“Unconferencing” with CEP 811 EdCamp

25 Jun

Reflecting upon the EdCamp “unconference” experience, I am filled with some mixed feelings. There were a few aspects of the experience I thoroughly enjoyed, and others I did not. However, it is necessary to consider that this experience not only was a first for me to present using Prezi, but also “successfully” using Google+ Hangouts. My first experience using Google+ Hangouts during this course was not part of the coursework, but a way for us to meet each other “face to face”. I am extremely satisfied I attempted that informal hangout session because from a mechanical standpoint, it did not go so well. Given that problem, I was able to make the necessary preparations and adjustments to my computer to assure that the next time would go more smoothly. If I had not accidentally joined a separate hangout for the first ten minutes, I would say overall the hangout went extremely well, mostly becauseI had enough to make the adjustments. Time, unfortunately, wasn’t on my side when it came to my presentation. There were two nights of EdCamping, and I was on the second. Not a big problem, but when it came to light that there were some technical issues having Google Drive and other Google windows/tabs open during the first night’s hangout, I decided my Google Presentation (window/tab) was not going to add fuel to the fire the following night! Thus, Prezi became the fallback option I needed.

As I stated earlier, I had never used Prezi before and had less than 24 hours to teach myself how to use it. Thankfully, tutorial videos are widely available both within the Prezi subscription and YouTube.Furthermore, simply ‘playing’ with Prezi taught me enough along with the tutorials to feel ready (and bringing back memories of the Networked Learning Project in CEP 810) for the EdCamp. Feeling good for my turn to present, I had no idea of what happened next. It is easy enough to share your screen during a Hangout, but what I did not realize was that when I had clicked “present” in my Prezi, it automatically went to full screen and few people in the hangout could actually see my presentation! Fortunately, one person caught on and tried to share their screen with the other members, but part of the presentation was lost for most of them. That said, the experiences I did not like the most were the technical problems that surfaced and the need for late adjustments. However, the Hangout added a few positive experiences as well. What I liked most about the EdCamp was that a group of professionals, from different regions, could share and discuss with one another a variety of current educational topics in depth. By no other means would something like that be possible. We as professionals have had similar opportunities to discuss topics, but mostly contained and limited to the physical space. Google+ Hangouts certainly allows for global perspective for any topic at any time, something incredible when one takes into consideration the variety of perspectives accessible in the world. I also enjoyed how in one hour, I felt like I had learned what I would have learned in multiple traditional conferences. I was astounded by how we were able to discuss in depth a variety of topics and the tremendous value that put on our growth as professionals. Undoubtedly, this was a unique transparent experience for what collaborative learning should look and feel like, at least virtually. Below you can see how the collaboration works in a live setting.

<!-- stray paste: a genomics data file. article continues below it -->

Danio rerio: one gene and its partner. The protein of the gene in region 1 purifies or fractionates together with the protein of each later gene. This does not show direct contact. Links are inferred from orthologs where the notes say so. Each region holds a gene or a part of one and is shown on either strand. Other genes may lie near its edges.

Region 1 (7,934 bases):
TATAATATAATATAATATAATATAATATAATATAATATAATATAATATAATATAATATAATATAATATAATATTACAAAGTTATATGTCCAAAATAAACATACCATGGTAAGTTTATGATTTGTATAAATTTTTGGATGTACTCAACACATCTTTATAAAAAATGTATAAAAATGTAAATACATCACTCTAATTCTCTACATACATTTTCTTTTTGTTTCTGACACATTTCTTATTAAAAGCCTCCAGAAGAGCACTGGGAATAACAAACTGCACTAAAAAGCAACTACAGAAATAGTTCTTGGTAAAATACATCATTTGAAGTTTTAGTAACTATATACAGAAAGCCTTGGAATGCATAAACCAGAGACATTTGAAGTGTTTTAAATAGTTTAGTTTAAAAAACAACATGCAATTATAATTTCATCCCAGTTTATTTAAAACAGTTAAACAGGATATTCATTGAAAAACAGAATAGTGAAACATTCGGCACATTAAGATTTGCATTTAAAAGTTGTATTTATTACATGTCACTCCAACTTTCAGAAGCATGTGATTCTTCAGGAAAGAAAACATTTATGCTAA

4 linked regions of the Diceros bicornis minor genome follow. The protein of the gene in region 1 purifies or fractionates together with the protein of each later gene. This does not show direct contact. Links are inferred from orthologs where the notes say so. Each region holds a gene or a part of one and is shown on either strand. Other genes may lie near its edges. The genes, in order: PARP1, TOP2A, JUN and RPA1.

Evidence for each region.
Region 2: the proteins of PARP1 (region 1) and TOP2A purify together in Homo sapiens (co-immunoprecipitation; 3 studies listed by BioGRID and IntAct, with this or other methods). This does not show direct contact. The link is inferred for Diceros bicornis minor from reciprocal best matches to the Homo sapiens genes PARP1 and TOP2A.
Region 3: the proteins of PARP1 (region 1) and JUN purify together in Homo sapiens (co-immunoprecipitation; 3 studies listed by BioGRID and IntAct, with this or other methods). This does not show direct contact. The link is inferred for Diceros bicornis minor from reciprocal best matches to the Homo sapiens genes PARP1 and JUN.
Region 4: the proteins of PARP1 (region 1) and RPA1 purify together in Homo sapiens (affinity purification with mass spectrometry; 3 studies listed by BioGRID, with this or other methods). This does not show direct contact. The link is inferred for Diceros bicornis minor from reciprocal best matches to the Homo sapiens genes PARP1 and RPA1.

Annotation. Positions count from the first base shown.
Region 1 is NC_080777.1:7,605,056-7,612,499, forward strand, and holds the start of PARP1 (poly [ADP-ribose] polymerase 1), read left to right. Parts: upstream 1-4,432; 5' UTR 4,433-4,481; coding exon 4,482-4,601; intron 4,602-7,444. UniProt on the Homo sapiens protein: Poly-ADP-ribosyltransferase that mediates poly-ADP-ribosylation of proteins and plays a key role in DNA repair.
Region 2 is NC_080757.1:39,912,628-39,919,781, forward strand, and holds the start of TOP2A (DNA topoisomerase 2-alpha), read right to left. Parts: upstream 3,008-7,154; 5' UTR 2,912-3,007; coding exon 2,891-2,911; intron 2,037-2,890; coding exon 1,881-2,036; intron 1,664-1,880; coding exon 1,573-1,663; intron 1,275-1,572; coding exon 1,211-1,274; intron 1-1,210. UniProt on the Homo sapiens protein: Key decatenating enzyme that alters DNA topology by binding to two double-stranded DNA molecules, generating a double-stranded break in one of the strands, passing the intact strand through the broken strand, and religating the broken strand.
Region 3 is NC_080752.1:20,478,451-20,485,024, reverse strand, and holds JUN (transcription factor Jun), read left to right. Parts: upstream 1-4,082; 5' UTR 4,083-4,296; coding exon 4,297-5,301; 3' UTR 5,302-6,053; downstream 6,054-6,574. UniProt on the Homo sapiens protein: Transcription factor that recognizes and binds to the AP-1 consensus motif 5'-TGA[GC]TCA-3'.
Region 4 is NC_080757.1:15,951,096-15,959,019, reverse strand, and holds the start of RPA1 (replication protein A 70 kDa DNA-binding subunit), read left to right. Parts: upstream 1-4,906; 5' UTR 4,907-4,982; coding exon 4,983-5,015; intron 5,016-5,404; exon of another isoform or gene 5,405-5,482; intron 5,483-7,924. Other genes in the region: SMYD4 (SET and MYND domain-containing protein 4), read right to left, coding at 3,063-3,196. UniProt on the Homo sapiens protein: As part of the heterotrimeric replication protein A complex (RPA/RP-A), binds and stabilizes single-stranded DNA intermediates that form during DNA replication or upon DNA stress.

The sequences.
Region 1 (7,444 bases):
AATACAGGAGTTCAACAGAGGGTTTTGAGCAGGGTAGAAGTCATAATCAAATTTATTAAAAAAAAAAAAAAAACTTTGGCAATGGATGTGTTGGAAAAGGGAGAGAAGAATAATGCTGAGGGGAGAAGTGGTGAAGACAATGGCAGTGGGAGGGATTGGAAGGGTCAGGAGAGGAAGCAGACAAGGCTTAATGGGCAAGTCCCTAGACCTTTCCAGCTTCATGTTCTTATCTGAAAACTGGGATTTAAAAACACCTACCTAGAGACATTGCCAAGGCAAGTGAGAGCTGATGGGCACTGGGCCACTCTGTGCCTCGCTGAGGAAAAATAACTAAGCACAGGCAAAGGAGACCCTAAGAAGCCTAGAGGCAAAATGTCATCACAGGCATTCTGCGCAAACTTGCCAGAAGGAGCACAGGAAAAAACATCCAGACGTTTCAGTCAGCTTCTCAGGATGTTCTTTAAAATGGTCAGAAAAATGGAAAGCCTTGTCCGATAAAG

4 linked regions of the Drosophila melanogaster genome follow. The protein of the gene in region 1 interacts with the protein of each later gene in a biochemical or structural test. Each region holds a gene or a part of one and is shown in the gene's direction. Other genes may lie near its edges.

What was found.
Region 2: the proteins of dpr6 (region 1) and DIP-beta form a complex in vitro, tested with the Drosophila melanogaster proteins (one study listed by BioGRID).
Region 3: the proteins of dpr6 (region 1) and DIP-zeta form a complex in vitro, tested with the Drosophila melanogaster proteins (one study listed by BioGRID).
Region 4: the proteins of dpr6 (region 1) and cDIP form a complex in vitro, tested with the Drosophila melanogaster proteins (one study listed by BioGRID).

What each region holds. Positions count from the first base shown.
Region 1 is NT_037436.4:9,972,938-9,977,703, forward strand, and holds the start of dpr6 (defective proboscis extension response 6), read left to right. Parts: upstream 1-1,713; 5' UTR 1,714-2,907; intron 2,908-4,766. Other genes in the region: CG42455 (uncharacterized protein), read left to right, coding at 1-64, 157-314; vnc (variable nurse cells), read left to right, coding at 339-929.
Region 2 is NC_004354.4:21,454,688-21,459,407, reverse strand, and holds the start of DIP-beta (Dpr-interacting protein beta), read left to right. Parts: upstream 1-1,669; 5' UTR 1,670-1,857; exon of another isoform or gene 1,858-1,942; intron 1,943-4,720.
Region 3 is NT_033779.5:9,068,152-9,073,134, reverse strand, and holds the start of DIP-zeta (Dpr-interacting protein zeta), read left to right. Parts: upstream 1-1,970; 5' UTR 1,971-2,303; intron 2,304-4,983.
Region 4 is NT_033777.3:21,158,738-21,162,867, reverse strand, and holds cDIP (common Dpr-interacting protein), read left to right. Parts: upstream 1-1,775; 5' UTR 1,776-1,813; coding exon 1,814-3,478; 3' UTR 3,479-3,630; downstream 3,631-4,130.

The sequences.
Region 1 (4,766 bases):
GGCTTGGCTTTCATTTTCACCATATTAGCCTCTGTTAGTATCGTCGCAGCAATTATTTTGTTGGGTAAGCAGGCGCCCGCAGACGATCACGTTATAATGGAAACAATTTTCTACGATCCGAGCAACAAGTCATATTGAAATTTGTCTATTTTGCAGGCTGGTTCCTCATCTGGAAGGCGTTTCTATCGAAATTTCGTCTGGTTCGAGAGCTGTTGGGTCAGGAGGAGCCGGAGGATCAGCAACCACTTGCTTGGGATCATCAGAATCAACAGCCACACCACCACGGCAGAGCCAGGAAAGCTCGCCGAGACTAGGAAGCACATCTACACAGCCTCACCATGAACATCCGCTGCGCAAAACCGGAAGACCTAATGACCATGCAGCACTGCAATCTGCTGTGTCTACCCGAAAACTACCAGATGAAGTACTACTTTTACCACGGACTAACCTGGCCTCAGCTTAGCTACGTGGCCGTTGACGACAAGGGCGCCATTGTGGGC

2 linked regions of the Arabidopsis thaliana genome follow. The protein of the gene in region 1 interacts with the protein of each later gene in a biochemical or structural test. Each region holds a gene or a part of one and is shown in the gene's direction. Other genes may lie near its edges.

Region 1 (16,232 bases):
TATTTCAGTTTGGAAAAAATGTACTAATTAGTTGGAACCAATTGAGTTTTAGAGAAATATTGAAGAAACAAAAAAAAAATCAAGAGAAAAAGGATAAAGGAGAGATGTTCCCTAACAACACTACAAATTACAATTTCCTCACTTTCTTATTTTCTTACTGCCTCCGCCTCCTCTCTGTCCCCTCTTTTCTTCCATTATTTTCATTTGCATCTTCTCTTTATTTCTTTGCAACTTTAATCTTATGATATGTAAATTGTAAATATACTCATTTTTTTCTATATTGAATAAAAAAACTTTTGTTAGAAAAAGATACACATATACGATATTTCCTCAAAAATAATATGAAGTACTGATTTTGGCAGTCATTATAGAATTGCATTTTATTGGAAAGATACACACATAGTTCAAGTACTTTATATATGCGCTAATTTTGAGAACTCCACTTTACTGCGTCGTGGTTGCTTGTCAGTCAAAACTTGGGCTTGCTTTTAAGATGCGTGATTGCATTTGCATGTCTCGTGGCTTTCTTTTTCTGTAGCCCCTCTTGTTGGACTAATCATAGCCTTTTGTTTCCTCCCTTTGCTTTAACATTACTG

Finally, other than technical difficulties, I enjoyed, yet again in this course, trying something new. If faced with the opportunity to EdCamp like this again, I wouldn’t change anything other than being able to test a separate Hangout to make sure things go smoothly before going to a recorded session.

The potential I see for this type of professional development could very well be boundless. It is actually possible connect people from all corners of the globe, and I can only imagine what teachers can learn from each other across nations and continents. In a sense, professional development, has been (borrowing a term from this course) “reimagined” and is no longer necessary to just sit and get what a speaker presenting. We have the power to work with one another, both in the physical and virtual settings. I feel that my school could benefit from an EdCamp experience even in a live setting because you never can predict what one might learn from people within the region, let alone one’s own staff. There may not be as much variety in perspective as a global “unconference”, but the pure value of working collaboratively makes it all worthwhile.

If I were to organize an EdCamp for others, I most definitely would take part in a live session first! I checked out EdCamp’s calendar and I will have a local opportunity coming up later this year. Once I get a “feel” for how a live session works (the virtual one already under my belt) and all of its structural components, then I would feel more comfortable being able start one up. Having looked at a separate in-state EdCamp website, it seems that logistically a set of sponsors is necessary, and of course, a facility to house the event. By itself, that would take a lot of orchestrating. Therefore, having a buddy to aid with that would be a tremendous asset. Another important piece would be how to supply materials for the teachers to work with. Hopefully the facility would come with those materials, otherwise they may need to be provided by the district or some other means. One thing is for certain, whether virtually or live, EdCamp “unconferencing” is a great way for teachers to collaborate with one another, and I hope to take part in (another) one very soon.


EdCampUSA. (2014, February 1). Edcamp STEAM as featured on Classroom Close-up, NJ (December 2013). Retrieved June 25, 2014, from http://www.youtube.com/watch?v=3ZPzoHli8Gw


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